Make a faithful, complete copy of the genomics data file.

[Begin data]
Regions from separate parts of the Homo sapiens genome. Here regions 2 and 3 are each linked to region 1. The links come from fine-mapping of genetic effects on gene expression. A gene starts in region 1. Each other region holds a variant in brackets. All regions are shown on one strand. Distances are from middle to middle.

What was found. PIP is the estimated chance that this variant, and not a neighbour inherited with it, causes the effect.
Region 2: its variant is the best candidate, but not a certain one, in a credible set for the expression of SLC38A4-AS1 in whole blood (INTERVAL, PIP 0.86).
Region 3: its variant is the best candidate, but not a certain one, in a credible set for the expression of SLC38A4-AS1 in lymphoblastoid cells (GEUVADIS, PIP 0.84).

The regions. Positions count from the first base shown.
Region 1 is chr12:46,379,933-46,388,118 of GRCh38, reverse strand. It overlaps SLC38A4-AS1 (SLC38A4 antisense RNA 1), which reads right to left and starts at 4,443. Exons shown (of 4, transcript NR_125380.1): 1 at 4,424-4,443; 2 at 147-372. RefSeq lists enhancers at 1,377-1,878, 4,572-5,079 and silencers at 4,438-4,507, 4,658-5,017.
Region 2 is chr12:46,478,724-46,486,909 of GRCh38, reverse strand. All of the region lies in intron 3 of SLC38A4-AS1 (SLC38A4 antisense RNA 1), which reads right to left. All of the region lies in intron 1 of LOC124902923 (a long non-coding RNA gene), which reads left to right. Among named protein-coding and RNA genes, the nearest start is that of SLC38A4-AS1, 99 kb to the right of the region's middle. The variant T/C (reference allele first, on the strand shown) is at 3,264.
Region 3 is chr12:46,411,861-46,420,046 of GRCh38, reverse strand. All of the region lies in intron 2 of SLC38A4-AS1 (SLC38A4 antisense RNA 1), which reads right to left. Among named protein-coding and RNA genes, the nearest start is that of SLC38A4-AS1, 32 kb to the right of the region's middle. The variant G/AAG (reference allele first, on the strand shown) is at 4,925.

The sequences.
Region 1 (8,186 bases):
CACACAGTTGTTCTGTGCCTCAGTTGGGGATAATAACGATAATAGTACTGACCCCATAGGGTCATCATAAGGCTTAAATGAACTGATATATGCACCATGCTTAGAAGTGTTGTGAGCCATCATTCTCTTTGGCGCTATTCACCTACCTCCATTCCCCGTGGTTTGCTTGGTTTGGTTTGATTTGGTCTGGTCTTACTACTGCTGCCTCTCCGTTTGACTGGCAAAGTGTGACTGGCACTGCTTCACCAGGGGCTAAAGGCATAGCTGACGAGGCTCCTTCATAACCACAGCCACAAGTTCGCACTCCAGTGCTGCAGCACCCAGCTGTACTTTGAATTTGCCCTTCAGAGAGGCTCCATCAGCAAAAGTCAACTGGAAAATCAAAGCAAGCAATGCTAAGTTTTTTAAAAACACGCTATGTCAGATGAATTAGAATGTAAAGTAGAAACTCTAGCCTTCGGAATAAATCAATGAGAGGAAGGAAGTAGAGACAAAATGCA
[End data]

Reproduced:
Regions from separate parts of the Homo sapiens genome. Here regions 2 and 3 are each linked to region 1. The links come from fine-mapping of genetic effects on gene expression. A gene starts in region 1. Each other region holds a variant in brackets. All regions are shown on one strand. Distances are from middle to middle.

What was found. PIP is the estimated chance that this variant, and not a neighbour inherited with it, causes the effect.
Region 2: its variant is the best candidate, but not a certain one, in a credible set for the expression of SLC38A4-AS1 in whole blood (INTERVAL, PIP 0.86).
Region 3: its variant is the best candidate, but not a certain one, in a credible set for the expression of SLC38A4-AS1 in lymphoblastoid cells (GEUVADIS, PIP 0.84).

The regions. Positions count from the first base shown.
Region 1 is chr12:46,379,933-46,388,118 of GRCh38, reverse strand. It overlaps SLC38A4-AS1 (SLC38A4 antisense RNA 1), which reads right to left and starts at 4,443. Exons shown (of 4, transcript NR_125380.1): 1 at 4,424-4,443; 2 at 147-372. RefSeq lists enhancers at 1,377-1,878, 4,572-5,079 and silencers at 4,438-4,507, 4,658-5,017.
Region 2 is chr12:46,478,724-46,486,909 of GRCh38, reverse strand. All of the region lies in intron 3 of SLC38A4-AS1 (SLC38A4 antisense RNA 1), which reads right to left. All of the region lies in intron 1 of LOC124902923 (a long non-coding RNA gene), which reads left to right. Among named protein-coding and RNA genes, the nearest start is that of SLC38A4-AS1, 99 kb to the right of the region's middle. The variant T/C (reference allele first, on the strand shown) is at 3,264.
Region 3 is chr12:46,411,861-46,420,046 of GRCh38, reverse strand. All of the region lies in intron 2 of SLC38A4-AS1 (SLC38A4 antisense RNA 1), which reads right to left. Among named protein-coding and RNA genes, the nearest start is that of SLC38A4-AS1, 32 kb to the right of the region's middle. The variant G/AAG (reference allele first, on the strand shown) is at 4,925.

The sequences.
Region 1 (8,186 bases):
CACACAGTTGTTCTGTGCCTCAGTTGGGGATAATAACGATAATAGTACTGACCCCATAGGGTCATCATAAGGCTTAAATGAACTGATATATGCACCATGCTTAGAAGTGTTGTGAGCCATCATTCTCTTTGGCGCTATTCACCTACCTCCATTCCCCGTGGTTTGCTTGGTTTGGTTTGATTTGGTCTGGTCTTACTACTGCTGCCTCTCCGTTTGACTGGCAAAGTGTGACTGGCACTGCTTCACCAGGGGCTAAAGGCATAGCTGACGAGGCTCCTTCATAACCACAGCCACAAGTTCGCACTCCAGTGCTGCAGCACCCAGCTGTACTTTGAATTTGCCCTTCAGAGAGGCTCCATCAGCAAAAGTCAACTGGAAAATCAAAGCAAGCAATGCTAAGTTTTTTAAAAACACGCTATGTCAGATGAATTAGAATGTAAAGTAGAAACTCTAGCCTTCGGAATAAATCAATGAGAGGAAGGAAGTAGAGACAAAATGCA